Nineteenth Sunday in Ordinary Time – August 8, 2021

Dear Friends,

It is not easy for me to write about what we, as a parish community, are going through in the context of the sentencing of Fr. Doug on Wednesday, August 4. Of course the sentencing date was known to all of us in May when Fr. Doug pleaded guilty to one count of second-degree theft for misusing the parish money for his own personal use. Yet the sentencing itself brings about mixed feelings.

On the one hand there is the sadness and compassion I, many of our staff, and many more of our parishioners feel towards our longtime pastor Fr. Doug who has to suffer this unfortunate consequence for his culpable actions. In my first Sunday homily after taking over the stewardship of St. Matthias in November 2018, I had said this, referring to Fr. Doug: “No human being can be defined by one mistake – no matter how big it may be.” I wish to repeat the same now that he is sentenced. Even as we accept the legal system for justice, we need to be more conscious of God’s will for us at this time, the call to be compassionate in our judgments and to offer forgiveness. The sinfulness in all of us should make us say, “If not for the grace of God, there go I.” Are we humble enough to have this attitude?

On the other hand, this brings us all a sense of closure and we need to move forward in our healing and growth as a parish community that has gone through this awful crisis of betrayal of trust. The way the investigation lingered for about three years has made the wound in our collective psyche take longer to heal. Now is the time for us to make a concerted effort to put this sad saga behind us and move forward with a renewed sense of hope for the revitalization of our parish. I am grateful to you for the constant support you have been giving me as you are aware of the many mechanisms I have put in place to prevent any such incidents in the future. Our excellent Finance Council has total access to carefully review all our financial matters and they have already communicated to you multiple times our financial health. Besides, our Bishop Checchio has put another mechanism in place (NAVEX Global EthicsPoint) for the whole diocese empowering anyone to alert the Diocese if any impropriety in a parish is suspected. I’m sure you already read about this anonymous hotline on our website and on other media. I wish to thank Bishop Checchio for his constant concern for St. Matthias and the guidance we received from the Diocesan leadership especially from Chancellor Kearns, Very Rev. Fr. Tim Christy the Vicar General, Msgr. John Fell, Tara Smith, the Communications Director and others.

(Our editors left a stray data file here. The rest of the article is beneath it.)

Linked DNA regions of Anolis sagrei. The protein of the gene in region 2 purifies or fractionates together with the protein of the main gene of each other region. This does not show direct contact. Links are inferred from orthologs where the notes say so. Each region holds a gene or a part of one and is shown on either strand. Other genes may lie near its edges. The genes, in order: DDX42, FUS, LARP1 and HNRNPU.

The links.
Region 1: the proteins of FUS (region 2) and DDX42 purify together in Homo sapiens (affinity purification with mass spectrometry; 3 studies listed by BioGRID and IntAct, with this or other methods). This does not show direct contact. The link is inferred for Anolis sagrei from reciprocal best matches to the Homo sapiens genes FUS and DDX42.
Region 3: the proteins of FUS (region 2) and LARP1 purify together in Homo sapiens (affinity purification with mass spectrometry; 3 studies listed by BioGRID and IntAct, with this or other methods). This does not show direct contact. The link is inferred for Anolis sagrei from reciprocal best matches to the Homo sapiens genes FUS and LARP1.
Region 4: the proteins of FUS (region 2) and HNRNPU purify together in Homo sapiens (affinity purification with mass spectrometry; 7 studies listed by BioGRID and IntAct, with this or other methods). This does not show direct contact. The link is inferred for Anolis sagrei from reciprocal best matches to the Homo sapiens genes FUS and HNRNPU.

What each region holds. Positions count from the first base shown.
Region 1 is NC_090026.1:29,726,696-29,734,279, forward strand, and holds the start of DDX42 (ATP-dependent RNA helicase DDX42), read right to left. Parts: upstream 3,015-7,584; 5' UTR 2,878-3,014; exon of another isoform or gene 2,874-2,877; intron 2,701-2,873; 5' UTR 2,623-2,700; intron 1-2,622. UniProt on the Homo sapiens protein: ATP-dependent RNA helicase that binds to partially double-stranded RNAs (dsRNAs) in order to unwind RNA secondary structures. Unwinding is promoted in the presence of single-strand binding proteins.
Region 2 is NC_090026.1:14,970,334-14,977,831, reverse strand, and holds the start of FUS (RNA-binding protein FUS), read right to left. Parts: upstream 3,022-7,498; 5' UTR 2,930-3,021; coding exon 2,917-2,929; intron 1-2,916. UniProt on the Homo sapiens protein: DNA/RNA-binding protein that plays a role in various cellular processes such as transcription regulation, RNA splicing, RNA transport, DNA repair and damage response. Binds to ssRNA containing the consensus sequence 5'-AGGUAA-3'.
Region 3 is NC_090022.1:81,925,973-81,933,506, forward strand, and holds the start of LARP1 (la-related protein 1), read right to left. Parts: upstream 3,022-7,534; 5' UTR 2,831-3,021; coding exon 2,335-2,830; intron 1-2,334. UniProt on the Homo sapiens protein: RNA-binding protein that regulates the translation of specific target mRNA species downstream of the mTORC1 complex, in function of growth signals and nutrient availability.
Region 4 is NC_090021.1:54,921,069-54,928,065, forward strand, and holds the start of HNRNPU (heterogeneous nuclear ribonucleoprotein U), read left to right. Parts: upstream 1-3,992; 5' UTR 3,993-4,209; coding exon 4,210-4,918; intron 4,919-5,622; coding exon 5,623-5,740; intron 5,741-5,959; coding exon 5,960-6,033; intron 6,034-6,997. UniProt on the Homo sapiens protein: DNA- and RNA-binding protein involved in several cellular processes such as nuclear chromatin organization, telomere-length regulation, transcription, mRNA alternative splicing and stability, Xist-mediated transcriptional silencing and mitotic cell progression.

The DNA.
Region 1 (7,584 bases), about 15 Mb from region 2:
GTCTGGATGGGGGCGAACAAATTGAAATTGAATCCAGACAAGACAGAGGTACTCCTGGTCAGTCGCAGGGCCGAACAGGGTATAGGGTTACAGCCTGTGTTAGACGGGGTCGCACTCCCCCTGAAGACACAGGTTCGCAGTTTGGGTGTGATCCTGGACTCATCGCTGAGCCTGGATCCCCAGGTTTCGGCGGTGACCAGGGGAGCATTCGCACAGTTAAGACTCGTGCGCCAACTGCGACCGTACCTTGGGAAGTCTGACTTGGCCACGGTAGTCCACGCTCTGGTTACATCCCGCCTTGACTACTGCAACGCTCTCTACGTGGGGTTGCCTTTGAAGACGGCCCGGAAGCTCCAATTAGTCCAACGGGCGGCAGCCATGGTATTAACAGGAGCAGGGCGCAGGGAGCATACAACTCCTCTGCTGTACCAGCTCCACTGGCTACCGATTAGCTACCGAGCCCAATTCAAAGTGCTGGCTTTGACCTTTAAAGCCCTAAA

As I continue to keep my promise of accountability, transparency, honesty and communication on all parish matters, especially on finance, I wish to continue my focus on our spiritual healing and growth. In this regard, may I suggest you to re-visit the series I had written two years ago, titled, “Healing Our Parish” which is on our website: . That will be an invaluable help for us to ground ourselves in God’s grace and strength.

I humbly ask you to pray for me to lead this Community with the guidance of the Holy Spirit.

I humbly ask you to reach out to me directly – or to Msgr Seamus Brennan – with ideas for moving our parish forward or for sharing concerns you may have about our parish.

Your brother in Christ,

Fr. Abraham Orapankal